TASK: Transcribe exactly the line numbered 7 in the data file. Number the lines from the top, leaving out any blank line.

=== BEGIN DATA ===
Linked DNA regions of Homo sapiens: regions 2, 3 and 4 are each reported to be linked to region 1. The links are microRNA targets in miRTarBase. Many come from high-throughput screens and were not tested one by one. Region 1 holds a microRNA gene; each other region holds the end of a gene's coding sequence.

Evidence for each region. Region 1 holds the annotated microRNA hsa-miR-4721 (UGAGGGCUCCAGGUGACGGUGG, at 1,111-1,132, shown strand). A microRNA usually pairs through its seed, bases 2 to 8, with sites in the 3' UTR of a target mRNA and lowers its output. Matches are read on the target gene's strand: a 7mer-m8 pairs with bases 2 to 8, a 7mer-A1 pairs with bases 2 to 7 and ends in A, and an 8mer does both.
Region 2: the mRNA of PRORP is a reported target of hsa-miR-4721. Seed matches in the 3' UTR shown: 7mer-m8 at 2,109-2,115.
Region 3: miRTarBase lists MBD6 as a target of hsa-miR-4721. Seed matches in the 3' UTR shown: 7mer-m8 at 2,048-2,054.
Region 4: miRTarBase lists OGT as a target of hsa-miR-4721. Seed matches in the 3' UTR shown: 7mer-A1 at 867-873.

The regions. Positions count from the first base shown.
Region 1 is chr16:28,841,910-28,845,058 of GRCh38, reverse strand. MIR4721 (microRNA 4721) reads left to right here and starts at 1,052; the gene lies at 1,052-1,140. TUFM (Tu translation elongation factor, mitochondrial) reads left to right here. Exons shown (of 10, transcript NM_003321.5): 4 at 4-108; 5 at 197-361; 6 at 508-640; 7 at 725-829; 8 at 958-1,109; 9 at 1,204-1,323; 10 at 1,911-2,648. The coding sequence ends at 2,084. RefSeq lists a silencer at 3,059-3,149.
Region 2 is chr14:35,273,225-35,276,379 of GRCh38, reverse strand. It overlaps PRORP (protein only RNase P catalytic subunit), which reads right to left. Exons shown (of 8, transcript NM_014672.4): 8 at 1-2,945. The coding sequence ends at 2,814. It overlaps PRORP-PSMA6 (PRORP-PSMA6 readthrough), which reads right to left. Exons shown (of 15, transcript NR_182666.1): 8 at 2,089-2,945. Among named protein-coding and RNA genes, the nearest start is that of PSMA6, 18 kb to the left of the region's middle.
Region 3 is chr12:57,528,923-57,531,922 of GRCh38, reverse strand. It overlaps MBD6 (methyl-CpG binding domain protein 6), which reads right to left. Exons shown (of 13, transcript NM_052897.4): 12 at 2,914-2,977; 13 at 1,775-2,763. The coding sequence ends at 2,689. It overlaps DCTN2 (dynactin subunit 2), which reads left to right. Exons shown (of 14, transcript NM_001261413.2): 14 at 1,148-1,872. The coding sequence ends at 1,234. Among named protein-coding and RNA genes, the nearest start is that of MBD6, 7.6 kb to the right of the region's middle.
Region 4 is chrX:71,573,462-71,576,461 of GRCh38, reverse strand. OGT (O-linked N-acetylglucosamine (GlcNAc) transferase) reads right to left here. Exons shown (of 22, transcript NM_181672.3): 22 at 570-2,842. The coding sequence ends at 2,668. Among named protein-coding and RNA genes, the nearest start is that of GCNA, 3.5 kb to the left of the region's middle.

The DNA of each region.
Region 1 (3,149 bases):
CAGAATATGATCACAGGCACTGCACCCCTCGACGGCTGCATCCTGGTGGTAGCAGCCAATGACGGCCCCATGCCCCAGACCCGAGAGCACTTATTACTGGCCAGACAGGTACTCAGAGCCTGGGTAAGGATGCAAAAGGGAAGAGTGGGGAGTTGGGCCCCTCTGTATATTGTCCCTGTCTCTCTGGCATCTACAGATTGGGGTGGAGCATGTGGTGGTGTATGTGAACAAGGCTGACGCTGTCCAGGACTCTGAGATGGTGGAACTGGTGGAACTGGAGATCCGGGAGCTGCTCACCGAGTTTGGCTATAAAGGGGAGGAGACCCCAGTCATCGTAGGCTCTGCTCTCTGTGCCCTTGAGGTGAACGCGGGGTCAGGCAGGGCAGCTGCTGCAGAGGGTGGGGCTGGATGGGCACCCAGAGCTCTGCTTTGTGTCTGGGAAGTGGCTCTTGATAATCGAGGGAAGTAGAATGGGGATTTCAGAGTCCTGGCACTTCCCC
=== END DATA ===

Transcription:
Region 1 is chr16:28,841,910-28,845,058 of GRCh38, reverse strand. MIR4721 (microRNA 4721) reads left to right here and starts at 1,052; the gene lies at 1,052-1,140. TUFM (Tu translation elongation factor, mitochondrial) reads left to right here. Exons shown (of 10, transcript NM_003321.5): 4 at 4-108; 5 at 197-361; 6 at 508-640; 7 at 725-829; 8 at 958-1,109; 9 at 1,204-1,323; 10 at 1,911-2,648. The coding sequence ends at 2,084. RefSeq lists a silencer at 3,059-3,149.